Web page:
Journal entry from 2005 on folk theories of truth
Recently, I was looking back at old journals I had kept when I was in graduate school. As I leafed through the entries, I found one about theories of truth. It's likely the first time I wrote on the nature of truth debate. Nothing sophisticated, of course, but it was the first time I began thinking about ways to gather evidence about non-philosophers' views of truth.
I reproduce the journal entry in full:
A prevailing assumption of theories of truth is that anyone will agree that their truth theory captures exactly what truth is. Yet, almost no theorist asks an average person what they think truth is. Is this an accurate way of arguing about truth?
The question I asked isn't quite right. It's not about the accuracy of the theory of truth so much as whether the theory of truth gets at what the folk understanding is or what the folk use of 'truth' is. Since this time, I have come to realise that much of the experimental work isn't going to monumentally change the philosophic landscape. Non-philosopher's intuitions are not going to replace philosophical theories. They are going to supplement it and gauge how well attuned it is to what is in the non-philosopher's mind or in how they talk. However, I have many reservations about whether experimental studies get at the psychological concepts in people's minds at all. I am very sceptical of that project, despite that many experimental philosophers believe that the simple experiments we devise gets us information about people's concepts.
My hypothesis is that if we ask ordinary people (the "folk," if you will) what they think truth is, then a theory of truth will present itself. Truth will turn out to be objective. I want to contend that testing ordinary intuitions about truth will enable us to understand the nature of truth.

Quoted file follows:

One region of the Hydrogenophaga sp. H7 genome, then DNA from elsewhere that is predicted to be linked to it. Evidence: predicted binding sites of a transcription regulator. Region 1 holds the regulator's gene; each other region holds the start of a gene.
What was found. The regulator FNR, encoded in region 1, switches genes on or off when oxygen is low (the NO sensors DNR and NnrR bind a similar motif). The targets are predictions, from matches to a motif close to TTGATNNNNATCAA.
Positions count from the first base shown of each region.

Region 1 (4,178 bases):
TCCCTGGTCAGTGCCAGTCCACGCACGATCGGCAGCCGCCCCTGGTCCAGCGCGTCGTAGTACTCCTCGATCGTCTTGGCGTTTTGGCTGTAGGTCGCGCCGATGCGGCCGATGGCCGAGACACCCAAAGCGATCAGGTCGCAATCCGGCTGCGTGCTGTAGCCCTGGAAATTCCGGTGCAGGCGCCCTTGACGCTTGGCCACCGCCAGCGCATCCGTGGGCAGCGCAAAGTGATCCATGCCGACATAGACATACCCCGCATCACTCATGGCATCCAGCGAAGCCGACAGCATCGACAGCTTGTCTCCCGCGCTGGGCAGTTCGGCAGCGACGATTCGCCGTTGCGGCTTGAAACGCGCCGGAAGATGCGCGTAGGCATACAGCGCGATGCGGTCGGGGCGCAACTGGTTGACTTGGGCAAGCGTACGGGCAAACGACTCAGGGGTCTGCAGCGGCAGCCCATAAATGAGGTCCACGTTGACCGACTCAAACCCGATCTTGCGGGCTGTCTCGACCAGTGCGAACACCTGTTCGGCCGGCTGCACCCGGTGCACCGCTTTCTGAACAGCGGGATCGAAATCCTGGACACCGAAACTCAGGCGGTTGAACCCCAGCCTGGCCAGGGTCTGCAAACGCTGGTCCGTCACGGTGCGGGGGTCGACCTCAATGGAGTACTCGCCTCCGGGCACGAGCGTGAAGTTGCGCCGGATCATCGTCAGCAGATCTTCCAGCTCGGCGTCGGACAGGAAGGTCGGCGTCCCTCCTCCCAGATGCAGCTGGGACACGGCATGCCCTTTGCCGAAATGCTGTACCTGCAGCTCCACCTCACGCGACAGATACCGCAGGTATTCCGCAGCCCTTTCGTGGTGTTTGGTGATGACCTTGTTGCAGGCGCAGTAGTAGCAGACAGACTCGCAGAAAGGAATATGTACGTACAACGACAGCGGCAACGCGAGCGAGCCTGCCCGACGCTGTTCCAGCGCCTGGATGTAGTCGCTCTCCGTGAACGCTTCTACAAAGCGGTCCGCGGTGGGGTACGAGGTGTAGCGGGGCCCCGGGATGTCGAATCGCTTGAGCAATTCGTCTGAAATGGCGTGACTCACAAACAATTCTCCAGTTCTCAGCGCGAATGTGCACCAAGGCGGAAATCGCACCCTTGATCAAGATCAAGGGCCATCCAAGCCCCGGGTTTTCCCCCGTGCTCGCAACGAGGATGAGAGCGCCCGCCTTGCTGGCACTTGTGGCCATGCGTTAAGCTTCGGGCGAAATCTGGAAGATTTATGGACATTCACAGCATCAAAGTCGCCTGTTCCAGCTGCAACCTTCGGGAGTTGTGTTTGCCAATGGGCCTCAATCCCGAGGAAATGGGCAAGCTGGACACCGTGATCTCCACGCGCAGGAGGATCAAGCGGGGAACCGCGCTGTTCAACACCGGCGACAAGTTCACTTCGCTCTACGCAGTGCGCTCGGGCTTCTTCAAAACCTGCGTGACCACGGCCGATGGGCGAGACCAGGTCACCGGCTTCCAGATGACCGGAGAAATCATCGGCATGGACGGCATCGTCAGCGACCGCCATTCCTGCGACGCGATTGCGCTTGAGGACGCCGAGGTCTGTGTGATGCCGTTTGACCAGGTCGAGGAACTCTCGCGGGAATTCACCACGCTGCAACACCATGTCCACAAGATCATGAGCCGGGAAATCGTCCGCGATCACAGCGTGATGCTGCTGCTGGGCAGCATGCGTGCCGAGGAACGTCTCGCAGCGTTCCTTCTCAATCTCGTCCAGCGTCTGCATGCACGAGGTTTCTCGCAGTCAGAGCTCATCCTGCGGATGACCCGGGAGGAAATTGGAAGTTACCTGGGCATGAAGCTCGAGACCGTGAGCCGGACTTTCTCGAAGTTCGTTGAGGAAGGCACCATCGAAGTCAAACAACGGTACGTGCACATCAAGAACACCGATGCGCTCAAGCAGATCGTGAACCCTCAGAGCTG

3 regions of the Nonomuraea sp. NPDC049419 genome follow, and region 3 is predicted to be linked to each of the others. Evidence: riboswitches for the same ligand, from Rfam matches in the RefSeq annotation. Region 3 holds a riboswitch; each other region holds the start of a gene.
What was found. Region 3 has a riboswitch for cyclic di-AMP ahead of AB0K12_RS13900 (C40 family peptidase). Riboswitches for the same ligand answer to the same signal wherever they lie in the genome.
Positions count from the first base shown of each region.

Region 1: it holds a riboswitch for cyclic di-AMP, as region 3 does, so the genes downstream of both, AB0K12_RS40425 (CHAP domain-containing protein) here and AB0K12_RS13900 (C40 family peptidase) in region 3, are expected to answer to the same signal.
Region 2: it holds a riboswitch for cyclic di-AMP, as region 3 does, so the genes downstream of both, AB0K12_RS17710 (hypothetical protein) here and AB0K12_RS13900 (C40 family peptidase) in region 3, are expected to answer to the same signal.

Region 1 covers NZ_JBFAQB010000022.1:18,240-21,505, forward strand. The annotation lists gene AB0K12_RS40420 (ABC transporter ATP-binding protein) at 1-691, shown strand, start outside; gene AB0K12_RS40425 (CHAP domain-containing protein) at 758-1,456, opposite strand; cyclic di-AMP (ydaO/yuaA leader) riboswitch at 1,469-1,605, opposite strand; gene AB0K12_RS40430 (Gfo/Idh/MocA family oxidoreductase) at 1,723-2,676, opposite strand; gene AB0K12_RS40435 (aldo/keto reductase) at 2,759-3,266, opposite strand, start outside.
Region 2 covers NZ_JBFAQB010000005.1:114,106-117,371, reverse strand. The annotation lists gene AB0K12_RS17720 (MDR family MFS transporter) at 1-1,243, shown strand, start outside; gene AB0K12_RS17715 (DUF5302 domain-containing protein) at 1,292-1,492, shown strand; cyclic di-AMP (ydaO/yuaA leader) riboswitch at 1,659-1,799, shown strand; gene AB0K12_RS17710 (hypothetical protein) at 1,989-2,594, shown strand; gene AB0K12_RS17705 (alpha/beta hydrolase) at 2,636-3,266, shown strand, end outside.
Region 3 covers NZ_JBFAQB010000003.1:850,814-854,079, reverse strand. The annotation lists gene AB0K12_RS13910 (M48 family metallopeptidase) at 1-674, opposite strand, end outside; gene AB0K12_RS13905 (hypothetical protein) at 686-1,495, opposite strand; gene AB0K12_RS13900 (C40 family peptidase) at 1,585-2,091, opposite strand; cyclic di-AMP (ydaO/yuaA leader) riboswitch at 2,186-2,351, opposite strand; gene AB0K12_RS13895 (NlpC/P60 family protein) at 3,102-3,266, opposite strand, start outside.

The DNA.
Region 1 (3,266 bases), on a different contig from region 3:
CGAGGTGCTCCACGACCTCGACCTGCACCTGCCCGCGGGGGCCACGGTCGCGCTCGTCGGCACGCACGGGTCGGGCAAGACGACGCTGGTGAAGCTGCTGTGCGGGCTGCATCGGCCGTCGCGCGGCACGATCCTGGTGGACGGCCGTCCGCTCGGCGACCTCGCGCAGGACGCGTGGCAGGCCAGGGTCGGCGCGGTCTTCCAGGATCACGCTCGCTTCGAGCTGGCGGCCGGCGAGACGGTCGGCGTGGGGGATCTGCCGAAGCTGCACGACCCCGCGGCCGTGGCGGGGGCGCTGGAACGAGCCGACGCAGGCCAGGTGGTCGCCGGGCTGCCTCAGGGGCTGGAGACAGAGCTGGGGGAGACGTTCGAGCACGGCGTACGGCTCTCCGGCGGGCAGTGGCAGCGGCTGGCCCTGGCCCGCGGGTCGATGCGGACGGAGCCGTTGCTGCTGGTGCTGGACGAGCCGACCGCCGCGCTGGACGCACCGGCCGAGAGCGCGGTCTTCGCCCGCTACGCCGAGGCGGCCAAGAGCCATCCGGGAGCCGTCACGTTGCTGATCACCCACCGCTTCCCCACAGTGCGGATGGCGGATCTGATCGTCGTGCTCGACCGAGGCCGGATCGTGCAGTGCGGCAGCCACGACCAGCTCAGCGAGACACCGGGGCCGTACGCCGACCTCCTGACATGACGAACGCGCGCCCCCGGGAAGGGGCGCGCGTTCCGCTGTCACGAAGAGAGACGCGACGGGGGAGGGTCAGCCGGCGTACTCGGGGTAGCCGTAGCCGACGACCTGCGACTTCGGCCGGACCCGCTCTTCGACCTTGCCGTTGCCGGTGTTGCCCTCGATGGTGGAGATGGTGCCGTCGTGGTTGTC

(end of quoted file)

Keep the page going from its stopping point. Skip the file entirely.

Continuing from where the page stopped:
Again, my thoughts have changed a tad here, but not too far off from where I was. First, we cannot just ask non-philosophers what is truth? That would get us nowhere because the non-philosopher is rightfully baffled by the question. They cannot process the question like processing the question where are my keys? or what do you want eat? Granted, the question looks similar to the ones that we deal with regularly.
One objection that I must consider is whether people are attuned to truth. Do ordinary people understand what philosophers mean by truth? I will want to respond by insisting that we interpret people's intuitions charitably. Ordinary people have an understanding of truth. They are able to detect errors. If they can detect errors, particularly with respect to false information, then they have a fairly clear understanding of truth. Thus, folk intuitions about truth are informative, and truth theorists ought to consider seriously what people have to say about truth.
Here again, I believe my thought was that people had to be prompted differently than just asking them what truth is. At the time, I thought we would have to come up with vignettes like Knobe's side-effect effect questions to discover what people's views on truth were. Unfortunately, when I scoured the literature and contacted several people working on the nature of truth debate, I came to discover no one had devised a handy little thought experiment that was able to get at our views on truth. It wasn't like Gettier or Knobe.
I largely agree with my earlier self about the reservations pertaining to the non-philosopher's use of truth-talk and whether the use of truth-talk entails anything about how people conceive of truth. I also largely agree with my earlier self that we should look upon data as a means of supporting our theories of truth. I don't believe I have ever thought that such experiments would replace or supplant our discussions of theories of truth.